LectureFeb17_MATH4321_12S

LectureFeb17_MATH4321_12S - Part II Two-Person Zero-Sum...

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Part II. Two-Person Zero-Sum Games Example: Odd or Even Players I and II simultaneously call out one of the numbers one or two. Player I’s name is Odd; he wins if the sum of the numbers if odd. Player II’s name is Even; she wins if the sum of the numbers is even.
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1. The Strategic Form of a Game. The individual most closely associated with the creation of the theory of games is John von Neumann, one of the greatest mathematicians of last century. Although others preceded him in formulating a theory of games - notably Emile Borel - it was von Neumann who published in 1928 the paper that laid the foundation for the theory of two- person zero-sum games, i.e. games with only two players in which one player wins what the other player loses. In Part II, we restrict attention to such games. We will refer to the players as Player I and Player II.
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1.1 Strategic Form. The simplest mathematical description of a game is the strategic form. For a two-person zero-sum game, the payoff function of Player II is the negative of the payoff of Player I, so we may restrict attention to the single payoff function of Player I.
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Definition: The strategic form, or normal form, of a two- person zero-sum game is given by a triplet (X, Y,A), where (1) X is a nonempty set, the set of strategies of Player I (2) Y is a nonempty set, the set of strategies of Player II (3) A is a real-valued function defined on X × Y. (Thus, A (x, y) is a real number for every x X and every y Y.) The interpretation is as follows. Simultaneously , Player I chooses x X and Player II chooses y Y, each unaware of the choice of the other. Then their choices are made known and I wins the amount A (x, y) from II.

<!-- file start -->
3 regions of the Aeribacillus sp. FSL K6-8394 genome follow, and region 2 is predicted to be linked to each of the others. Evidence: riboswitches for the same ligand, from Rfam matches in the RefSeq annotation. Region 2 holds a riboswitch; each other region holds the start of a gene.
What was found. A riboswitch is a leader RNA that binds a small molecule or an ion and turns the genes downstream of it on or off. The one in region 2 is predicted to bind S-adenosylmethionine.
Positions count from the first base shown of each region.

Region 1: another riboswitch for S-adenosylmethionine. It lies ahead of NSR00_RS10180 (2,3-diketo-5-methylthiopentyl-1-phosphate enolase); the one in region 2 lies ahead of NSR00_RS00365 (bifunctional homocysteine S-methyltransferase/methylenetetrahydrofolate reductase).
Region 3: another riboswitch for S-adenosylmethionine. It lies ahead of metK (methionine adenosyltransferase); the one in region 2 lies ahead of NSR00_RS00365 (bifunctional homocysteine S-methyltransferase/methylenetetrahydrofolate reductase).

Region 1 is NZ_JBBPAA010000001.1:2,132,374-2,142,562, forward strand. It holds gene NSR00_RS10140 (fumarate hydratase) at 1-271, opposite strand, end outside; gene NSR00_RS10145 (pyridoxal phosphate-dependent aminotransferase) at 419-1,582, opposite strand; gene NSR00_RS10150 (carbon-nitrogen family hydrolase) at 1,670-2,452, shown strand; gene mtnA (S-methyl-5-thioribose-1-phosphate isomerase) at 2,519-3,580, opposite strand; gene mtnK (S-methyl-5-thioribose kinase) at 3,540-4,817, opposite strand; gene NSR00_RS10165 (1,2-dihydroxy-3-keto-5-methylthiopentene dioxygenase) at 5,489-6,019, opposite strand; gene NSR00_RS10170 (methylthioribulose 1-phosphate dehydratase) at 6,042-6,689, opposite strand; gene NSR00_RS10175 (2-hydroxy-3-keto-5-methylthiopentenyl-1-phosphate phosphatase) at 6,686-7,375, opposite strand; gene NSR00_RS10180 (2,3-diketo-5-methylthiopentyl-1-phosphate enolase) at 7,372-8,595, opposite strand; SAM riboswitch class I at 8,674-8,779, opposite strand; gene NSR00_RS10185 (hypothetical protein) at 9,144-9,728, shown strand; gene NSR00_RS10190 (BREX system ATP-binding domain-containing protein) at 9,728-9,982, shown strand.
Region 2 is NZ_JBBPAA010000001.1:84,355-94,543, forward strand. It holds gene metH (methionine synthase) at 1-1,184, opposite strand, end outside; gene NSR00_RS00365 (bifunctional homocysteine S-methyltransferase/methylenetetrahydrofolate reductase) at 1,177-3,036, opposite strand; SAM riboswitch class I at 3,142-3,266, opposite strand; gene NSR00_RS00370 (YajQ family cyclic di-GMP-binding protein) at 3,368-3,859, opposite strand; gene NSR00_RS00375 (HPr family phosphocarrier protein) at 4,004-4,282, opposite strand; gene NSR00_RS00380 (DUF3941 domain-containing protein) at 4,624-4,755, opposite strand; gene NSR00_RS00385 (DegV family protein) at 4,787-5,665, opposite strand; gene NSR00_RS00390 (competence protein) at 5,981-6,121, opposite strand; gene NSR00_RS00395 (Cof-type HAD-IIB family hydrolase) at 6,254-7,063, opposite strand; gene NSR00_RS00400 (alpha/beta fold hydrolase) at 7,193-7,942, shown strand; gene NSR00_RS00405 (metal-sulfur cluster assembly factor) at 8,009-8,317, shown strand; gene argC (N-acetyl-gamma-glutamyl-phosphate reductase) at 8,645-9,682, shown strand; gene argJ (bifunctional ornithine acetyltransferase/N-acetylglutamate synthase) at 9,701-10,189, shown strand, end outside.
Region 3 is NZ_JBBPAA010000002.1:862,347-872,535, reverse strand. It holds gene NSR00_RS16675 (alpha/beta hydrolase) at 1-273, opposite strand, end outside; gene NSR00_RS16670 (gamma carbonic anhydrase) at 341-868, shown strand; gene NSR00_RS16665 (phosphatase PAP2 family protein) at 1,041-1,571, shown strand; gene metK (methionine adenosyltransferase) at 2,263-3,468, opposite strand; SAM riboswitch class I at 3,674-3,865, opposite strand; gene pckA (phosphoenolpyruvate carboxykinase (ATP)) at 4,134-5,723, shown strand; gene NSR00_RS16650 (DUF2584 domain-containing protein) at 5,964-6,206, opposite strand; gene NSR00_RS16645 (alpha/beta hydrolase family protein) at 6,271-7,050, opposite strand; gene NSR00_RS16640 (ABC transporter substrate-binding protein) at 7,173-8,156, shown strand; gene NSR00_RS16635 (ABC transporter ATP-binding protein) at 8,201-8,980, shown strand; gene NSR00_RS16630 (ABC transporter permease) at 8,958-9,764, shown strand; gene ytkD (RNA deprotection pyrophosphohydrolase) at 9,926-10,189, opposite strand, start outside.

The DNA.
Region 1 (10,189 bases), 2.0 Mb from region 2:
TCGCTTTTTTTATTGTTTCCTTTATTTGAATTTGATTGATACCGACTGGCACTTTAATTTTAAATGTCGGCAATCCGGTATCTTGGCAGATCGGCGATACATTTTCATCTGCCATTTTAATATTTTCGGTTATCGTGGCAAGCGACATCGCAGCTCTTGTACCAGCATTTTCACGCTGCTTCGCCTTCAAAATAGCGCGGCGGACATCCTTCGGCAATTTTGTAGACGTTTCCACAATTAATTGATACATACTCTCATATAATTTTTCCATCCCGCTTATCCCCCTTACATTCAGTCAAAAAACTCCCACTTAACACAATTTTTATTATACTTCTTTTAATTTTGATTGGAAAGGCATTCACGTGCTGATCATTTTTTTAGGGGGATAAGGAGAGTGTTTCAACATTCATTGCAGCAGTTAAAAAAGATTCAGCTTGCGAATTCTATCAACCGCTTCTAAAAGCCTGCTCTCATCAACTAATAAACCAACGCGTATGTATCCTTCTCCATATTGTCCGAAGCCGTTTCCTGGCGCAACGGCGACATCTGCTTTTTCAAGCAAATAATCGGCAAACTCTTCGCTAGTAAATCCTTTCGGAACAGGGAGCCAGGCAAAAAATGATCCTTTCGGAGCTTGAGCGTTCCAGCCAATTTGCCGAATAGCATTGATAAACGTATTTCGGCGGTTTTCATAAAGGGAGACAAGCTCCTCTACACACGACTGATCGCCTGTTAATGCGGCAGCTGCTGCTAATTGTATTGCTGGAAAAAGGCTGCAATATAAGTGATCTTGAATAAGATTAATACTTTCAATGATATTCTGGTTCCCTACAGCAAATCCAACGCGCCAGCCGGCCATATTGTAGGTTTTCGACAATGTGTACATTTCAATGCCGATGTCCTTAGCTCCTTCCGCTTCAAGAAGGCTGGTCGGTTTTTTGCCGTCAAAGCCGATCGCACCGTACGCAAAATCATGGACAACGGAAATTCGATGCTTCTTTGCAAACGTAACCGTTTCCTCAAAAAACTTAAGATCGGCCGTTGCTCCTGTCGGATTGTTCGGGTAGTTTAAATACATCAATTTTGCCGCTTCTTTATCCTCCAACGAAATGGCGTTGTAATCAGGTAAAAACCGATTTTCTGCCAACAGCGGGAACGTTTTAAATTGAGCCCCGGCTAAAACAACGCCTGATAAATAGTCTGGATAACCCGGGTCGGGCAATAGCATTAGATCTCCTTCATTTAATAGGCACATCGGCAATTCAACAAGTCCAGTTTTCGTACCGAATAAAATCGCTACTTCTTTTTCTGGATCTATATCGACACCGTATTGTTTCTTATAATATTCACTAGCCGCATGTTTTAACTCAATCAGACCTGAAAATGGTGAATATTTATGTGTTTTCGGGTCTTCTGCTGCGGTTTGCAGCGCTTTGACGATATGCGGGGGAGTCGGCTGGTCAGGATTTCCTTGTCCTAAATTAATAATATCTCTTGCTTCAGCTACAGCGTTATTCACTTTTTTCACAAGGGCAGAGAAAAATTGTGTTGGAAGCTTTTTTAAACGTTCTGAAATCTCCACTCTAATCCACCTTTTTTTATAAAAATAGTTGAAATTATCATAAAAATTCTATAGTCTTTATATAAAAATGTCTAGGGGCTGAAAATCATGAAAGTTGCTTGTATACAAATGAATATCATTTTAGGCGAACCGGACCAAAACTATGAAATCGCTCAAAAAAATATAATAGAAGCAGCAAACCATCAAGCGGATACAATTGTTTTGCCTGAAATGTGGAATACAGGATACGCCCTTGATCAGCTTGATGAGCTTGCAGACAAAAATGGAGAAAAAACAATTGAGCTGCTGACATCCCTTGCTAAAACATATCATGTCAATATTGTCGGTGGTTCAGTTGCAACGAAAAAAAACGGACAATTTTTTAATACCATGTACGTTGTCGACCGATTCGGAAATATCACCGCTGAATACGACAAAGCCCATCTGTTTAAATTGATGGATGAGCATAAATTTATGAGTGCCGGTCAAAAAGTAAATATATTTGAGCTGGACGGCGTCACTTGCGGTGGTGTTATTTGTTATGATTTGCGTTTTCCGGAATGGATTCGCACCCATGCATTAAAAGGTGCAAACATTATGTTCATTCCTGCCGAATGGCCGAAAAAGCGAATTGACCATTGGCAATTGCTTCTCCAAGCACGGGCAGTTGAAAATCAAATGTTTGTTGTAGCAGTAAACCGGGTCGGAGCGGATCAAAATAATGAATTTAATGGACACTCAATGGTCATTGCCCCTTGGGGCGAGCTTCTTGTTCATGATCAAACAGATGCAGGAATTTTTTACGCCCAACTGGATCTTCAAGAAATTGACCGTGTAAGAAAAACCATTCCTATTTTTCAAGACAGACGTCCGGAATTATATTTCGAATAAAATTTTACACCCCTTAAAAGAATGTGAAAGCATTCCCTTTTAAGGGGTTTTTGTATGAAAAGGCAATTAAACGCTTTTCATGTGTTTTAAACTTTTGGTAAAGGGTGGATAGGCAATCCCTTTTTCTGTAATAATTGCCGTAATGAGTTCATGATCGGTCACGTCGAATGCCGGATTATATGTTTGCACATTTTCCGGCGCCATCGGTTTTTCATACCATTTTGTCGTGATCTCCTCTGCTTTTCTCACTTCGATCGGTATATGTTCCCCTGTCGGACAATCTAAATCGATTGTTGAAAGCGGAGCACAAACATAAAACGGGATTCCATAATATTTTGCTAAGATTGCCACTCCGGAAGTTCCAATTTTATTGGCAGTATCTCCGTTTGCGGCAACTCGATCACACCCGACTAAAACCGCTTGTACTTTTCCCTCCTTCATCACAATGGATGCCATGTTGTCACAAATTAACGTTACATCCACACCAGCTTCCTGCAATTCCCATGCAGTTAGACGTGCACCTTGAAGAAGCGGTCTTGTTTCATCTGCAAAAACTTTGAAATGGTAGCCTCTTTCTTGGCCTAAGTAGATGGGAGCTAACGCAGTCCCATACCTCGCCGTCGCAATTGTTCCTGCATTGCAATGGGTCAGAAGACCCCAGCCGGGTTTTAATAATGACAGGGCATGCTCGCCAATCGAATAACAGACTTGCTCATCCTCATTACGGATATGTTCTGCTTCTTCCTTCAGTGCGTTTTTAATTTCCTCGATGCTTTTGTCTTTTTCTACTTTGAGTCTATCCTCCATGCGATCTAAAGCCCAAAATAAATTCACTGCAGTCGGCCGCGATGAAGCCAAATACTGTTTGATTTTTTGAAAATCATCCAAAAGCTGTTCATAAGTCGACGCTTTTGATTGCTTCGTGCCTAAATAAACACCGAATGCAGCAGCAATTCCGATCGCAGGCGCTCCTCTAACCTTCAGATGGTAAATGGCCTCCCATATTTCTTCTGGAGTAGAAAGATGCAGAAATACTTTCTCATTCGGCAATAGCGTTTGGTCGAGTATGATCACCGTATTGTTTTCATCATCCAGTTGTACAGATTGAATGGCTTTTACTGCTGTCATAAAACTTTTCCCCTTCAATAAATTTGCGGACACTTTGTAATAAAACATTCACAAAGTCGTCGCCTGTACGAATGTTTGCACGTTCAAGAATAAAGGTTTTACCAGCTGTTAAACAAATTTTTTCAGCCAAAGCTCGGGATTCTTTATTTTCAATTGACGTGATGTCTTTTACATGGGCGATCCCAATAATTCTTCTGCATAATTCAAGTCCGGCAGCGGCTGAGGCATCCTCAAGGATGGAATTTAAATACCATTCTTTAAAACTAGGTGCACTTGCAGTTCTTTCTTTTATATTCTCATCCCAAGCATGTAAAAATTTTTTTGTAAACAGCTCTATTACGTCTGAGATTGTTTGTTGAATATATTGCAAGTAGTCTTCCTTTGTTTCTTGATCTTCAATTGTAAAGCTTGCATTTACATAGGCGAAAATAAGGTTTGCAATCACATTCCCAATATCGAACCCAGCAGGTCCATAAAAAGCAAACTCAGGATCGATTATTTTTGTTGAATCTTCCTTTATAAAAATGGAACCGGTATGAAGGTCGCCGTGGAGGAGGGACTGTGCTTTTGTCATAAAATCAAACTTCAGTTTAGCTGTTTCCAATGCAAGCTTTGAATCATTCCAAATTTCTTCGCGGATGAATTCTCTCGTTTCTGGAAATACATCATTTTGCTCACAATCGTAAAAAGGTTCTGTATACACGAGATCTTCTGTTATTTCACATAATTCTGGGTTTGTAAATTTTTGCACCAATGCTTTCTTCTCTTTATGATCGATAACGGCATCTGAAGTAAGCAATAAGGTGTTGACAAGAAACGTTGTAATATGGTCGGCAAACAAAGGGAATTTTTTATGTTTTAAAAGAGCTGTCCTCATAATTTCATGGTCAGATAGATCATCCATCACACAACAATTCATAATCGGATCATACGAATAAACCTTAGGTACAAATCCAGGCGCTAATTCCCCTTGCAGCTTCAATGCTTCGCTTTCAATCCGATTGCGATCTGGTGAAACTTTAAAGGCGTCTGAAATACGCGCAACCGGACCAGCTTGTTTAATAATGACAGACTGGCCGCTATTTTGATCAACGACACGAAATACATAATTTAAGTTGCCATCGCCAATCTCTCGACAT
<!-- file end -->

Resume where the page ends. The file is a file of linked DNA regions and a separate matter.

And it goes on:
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If A is negative, I pays the absolute value of this amount to II. Thus, A (x, y) represents the winnings of I and the losses of II.
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1.2 Example: Paper-Scissors-Rock Players I and II simultaneously display one of the three objects: paper, scissors, or rock. If they both choose the same object to display, there is no payoff. If they choose different objects, then scissors win over paper (scissors cut paper), rock wins over scissors (rock breaks scissors), and paper wins over rock (paper covers rock). If the payoff upon winning or losing is one unit, then the matrix of the game is as follows.
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0 1 1 1 0 1 1 1 0 P S R P S R
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Matching Pennies Matching Pennies : : Two players simultaneously choose heads or tails. Two players simultaneously choose heads or tails.
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This note was uploaded on 03/13/2012 for the course MATH 4321 taught by Professor Cheng during the Spring '12 term at HKUST.

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LectureFeb17_MATH4321_12S - Part II Two-Person Zero-Sum...

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